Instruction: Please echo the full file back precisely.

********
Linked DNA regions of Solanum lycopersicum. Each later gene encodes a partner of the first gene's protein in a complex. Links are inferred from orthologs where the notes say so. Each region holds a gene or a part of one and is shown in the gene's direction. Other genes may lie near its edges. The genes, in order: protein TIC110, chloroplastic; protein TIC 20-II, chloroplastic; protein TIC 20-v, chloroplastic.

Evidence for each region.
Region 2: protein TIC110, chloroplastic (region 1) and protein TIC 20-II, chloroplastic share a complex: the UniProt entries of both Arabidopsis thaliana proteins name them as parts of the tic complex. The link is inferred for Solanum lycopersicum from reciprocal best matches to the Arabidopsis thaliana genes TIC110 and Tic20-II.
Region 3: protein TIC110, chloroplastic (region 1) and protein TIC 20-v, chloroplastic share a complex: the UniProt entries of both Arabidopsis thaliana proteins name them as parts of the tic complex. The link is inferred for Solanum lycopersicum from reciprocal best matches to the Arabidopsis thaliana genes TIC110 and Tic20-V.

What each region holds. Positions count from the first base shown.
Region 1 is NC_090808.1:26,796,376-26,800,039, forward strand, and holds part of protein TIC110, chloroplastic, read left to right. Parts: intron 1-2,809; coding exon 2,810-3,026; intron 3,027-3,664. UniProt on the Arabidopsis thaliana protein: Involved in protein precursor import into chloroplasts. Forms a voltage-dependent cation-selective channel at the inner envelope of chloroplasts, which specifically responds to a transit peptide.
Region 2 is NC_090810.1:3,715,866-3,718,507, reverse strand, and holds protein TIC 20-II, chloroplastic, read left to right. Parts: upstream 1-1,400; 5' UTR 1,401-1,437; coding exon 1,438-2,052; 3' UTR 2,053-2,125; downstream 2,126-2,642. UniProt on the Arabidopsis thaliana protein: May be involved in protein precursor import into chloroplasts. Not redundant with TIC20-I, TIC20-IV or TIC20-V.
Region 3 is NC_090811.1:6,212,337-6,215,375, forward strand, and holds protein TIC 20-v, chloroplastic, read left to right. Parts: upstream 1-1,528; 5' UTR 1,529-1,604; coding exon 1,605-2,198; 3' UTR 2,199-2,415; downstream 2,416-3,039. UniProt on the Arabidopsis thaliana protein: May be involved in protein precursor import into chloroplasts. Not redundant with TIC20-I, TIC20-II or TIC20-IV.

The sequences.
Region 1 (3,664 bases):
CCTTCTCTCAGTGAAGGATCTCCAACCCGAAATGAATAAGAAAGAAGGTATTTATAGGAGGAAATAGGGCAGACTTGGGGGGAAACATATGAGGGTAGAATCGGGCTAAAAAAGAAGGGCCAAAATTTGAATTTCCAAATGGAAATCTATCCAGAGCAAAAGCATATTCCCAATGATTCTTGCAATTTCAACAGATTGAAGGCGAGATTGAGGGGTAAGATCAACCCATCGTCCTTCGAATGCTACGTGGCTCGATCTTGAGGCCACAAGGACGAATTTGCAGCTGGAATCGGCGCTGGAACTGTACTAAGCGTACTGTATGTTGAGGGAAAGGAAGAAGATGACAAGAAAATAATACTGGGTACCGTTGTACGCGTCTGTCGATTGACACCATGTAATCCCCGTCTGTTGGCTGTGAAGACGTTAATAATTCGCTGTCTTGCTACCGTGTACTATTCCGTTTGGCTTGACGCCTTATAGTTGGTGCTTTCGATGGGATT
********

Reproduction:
Linked DNA regions of Solanum lycopersicum. Each later gene encodes a partner of the first gene's protein in a complex. Links are inferred from orthologs where the notes say so. Each region holds a gene or a part of one and is shown in the gene's direction. Other genes may lie near its edges. The genes, in order: protein TIC110, chloroplastic; protein TIC 20-II, chloroplastic; protein TIC 20-v, chloroplastic.

Evidence for each region.
Region 2: protein TIC110, chloroplastic (region 1) and protein TIC 20-II, chloroplastic share a complex: the UniProt entries of both Arabidopsis thaliana proteins name them as parts of the tic complex. The link is inferred for Solanum lycopersicum from reciprocal best matches to the Arabidopsis thaliana genes TIC110 and Tic20-II.
Region 3: protein TIC110, chloroplastic (region 1) and protein TIC 20-v, chloroplastic share a complex: the UniProt entries of both Arabidopsis thaliana proteins name them as parts of the tic complex. The link is inferred for Solanum lycopersicum from reciprocal best matches to the Arabidopsis thaliana genes TIC110 and Tic20-V.

What each region holds. Positions count from the first base shown.
Region 1 is NC_090808.1:26,796,376-26,800,039, forward strand, and holds part of protein TIC110, chloroplastic, read left to right. Parts: intron 1-2,809; coding exon 2,810-3,026; intron 3,027-3,664. UniProt on the Arabidopsis thaliana protein: Involved in protein precursor import into chloroplasts. Forms a voltage-dependent cation-selective channel at the inner envelope of chloroplasts, which specifically responds to a transit peptide.
Region 2 is NC_090810.1:3,715,866-3,718,507, reverse strand, and holds protein TIC 20-II, chloroplastic, read left to right. Parts: upstream 1-1,400; 5' UTR 1,401-1,437; coding exon 1,438-2,052; 3' UTR 2,053-2,125; downstream 2,126-2,642. UniProt on the Arabidopsis thaliana protein: May be involved in protein precursor import into chloroplasts. Not redundant with TIC20-I, TIC20-IV or TIC20-V.
Region 3 is NC_090811.1:6,212,337-6,215,375, forward strand, and holds protein TIC 20-v, chloroplastic, read left to right. Parts: upstream 1-1,528; 5' UTR 1,529-1,604; coding exon 1,605-2,198; 3' UTR 2,199-2,415; downstream 2,416-3,039. UniProt on the Arabidopsis thaliana protein: May be involved in protein precursor import into chloroplasts. Not redundant with TIC20-I, TIC20-II or TIC20-IV.

The sequences.
Region 1 (3,664 bases):
CCTTCTCTCAGTGAAGGATCTCCAACCCGAAATGAATAAGAAAGAAGGTATTTATAGGAGGAAATAGGGCAGACTTGGGGGGAAACATATGAGGGTAGAATCGGGCTAAAAAAGAAGGGCCAAAATTTGAATTTCCAAATGGAAATCTATCCAGAGCAAAAGCATATTCCCAATGATTCTTGCAATTTCAACAGATTGAAGGCGAGATTGAGGGGTAAGATCAACCCATCGTCCTTCGAATGCTACGTGGCTCGATCTTGAGGCCACAAGGACGAATTTGCAGCTGGAATCGGCGCTGGAACTGTACTAAGCGTACTGTATGTTGAGGGAAAGGAAGAAGATGACAAGAAAATAATACTGGGTACCGTTGTACGCGTCTGTCGATTGACACCATGTAATCCCCGTCTGTTGGCTGTGAAGACGTTAATAATTCGCTGTCTTGCTACCGTGTACTATTCCGTTTGGCTTGACGCCTTATAGTTGGTGCTTTCGATGGGATT